Oysters should not be on the menu and caution should be taken at picnics. At least if you want to avoid food poisoning.
For a microphoneThe robiologist shared her top tips and tricks to prevent you from being struck with debilitating stomach pain, vomiting and diarrhea.
Dr. Primrose Freestone, a lecturer at the University of Leicester, says she avoids eating in certain situations – such as barbecues and picnics – and never asks for a doggy bag for her leftovers in restaurants.
Although they are seemingly harmless activities, they carry the risk of making you feel unwell from improperly prepared food – which in severe cases can be fatal.
Here are the tips she shared with The Conversation.
Dr. Primrose Freestone, a lecturer at the University of Leicester, says she avoids eating in certain situations – such as barbecues and picnics – and never asks for a doggy bag for her leftovers in restaurants
Avoid barbecues and picnics
For millions of us, a summer highlight is taking mealtimes outside for picnics and barbecues.
But Dr. Freestone warned that the risk of food poisoning skyrockets once food is taken outdoors due to unclean hands, germ-infested insects and temperature. She said she “rarely” eats outside.
Washing hands before touching food is important to avoid discomfort, but there are rarely opportunities to do that when eating outside, she said.
While hand sanitizer is better than nothing, it doesn’t always kill germs lurking on your food.
Additionally, flies, wasps and ants abound and often swarm when eating outside, which can spread E. coli, salmonella and listeria, she noted.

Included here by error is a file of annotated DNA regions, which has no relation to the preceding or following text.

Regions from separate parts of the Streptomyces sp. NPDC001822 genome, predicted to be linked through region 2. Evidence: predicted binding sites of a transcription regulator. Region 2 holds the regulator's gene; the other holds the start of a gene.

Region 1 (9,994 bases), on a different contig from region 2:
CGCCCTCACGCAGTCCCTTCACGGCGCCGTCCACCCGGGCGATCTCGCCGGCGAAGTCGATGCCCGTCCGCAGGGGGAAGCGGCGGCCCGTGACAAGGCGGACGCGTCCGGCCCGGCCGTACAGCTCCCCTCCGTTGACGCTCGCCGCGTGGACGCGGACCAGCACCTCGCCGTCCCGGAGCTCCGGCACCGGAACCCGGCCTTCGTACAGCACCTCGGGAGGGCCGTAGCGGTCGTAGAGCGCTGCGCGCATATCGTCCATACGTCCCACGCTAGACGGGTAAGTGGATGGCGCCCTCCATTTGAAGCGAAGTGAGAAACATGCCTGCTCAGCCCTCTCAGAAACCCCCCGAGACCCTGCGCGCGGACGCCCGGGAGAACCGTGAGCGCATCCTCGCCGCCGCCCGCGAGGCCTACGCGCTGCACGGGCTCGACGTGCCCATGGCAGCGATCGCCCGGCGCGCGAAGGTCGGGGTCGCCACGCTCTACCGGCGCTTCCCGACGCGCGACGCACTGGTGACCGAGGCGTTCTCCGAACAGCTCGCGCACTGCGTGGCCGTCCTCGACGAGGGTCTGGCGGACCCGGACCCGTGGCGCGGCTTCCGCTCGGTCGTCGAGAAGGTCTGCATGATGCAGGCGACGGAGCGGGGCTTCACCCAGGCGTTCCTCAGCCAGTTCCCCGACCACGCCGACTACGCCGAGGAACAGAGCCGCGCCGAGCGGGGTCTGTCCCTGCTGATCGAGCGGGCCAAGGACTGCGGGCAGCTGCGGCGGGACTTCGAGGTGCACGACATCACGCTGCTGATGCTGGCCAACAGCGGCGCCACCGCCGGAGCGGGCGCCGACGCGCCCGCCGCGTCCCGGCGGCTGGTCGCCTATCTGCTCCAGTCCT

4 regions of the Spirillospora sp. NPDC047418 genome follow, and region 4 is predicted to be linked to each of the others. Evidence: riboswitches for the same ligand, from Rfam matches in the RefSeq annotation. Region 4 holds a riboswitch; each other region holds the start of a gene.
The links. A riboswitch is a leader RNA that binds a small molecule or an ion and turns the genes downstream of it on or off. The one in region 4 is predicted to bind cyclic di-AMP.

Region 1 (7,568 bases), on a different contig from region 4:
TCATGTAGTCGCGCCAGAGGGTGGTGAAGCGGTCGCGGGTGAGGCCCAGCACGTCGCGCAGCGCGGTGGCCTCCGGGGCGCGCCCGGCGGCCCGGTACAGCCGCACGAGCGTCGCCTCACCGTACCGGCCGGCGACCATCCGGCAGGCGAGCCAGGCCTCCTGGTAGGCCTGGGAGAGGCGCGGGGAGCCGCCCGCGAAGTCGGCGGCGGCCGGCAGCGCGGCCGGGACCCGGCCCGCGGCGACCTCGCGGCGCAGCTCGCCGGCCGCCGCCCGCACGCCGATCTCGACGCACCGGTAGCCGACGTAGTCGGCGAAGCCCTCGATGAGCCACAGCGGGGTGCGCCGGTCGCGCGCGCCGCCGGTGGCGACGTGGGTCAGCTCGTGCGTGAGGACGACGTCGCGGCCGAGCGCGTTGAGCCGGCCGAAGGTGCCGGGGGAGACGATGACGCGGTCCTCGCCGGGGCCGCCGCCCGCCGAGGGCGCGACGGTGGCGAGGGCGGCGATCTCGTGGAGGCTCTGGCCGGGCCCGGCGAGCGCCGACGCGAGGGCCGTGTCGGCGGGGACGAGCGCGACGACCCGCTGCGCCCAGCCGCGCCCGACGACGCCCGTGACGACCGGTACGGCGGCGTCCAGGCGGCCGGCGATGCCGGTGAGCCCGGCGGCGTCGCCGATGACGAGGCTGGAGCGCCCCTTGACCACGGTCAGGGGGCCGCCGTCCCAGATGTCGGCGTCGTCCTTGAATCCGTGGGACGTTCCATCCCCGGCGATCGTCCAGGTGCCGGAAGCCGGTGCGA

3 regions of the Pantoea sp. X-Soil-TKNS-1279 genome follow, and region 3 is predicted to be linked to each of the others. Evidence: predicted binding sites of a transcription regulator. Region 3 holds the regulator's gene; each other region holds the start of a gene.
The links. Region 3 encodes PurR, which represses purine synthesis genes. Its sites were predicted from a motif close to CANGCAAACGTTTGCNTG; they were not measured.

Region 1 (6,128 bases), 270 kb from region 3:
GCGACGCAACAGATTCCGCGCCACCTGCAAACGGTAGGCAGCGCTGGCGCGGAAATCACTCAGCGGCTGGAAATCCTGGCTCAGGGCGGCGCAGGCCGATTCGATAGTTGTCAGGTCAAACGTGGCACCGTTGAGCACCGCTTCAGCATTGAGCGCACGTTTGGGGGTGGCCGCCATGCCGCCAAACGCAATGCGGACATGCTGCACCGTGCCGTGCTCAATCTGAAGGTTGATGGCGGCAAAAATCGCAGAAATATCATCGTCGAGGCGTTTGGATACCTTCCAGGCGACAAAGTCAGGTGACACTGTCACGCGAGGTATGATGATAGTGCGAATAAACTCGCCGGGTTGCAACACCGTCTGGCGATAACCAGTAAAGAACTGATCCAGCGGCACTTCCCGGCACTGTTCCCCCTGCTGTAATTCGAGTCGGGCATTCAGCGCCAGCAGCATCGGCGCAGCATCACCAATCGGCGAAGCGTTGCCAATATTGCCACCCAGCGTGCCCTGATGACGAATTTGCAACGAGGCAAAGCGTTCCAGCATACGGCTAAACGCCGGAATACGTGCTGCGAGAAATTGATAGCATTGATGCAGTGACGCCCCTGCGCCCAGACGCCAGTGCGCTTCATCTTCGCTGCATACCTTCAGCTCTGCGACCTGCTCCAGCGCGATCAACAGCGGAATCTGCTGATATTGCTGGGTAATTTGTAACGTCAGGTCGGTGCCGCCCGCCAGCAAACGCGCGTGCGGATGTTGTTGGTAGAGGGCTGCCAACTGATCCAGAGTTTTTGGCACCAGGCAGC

What is food poisoning?
Food poisoning is caused by eating food contaminated with germs.
Nausea, diarrhea, vomiting, stomach cramps and fever are the main symptoms.
They usually begin within a few days of eating the food that caused the infection.
Most cases can be treated at home by drinking plenty of fluids, with symptoms usually disappearing within a week.
Food poisoning is caused by improper cooking or reheating of food, improper storage, leaving it out for too long, or eating food past its expiration date.
Controlling the temperature of food outdoors presents another challenge because warm weather encourages the growth of germs, Dr. Freestone.
Thoroughly cooking food on the grill can also be difficult and can increase the risk of consuming bacteria that cause food poisoning.
Be careful at buffets
Filling your plate with a variety of foods during a restaurant, hotel, or all-inclusive vacation buffet may sound like a dream.
But it’s not risk-free, warns Dr. Freestone.
Trays of fruit, meat and eggs are exposed to the elements, with insects, dust and other food posing a risk of contamination through touch, coughing or sneezing.
While perishable foods like seafood, salads and desserts are safe to eat for two hours after being removed from the refrigerator, it’s hard to tell how long the buffet food has been on the market.
And lukewarm rather than hot food at 60°C (140°F) is a breeding ground for bacteria that cause food poisoning.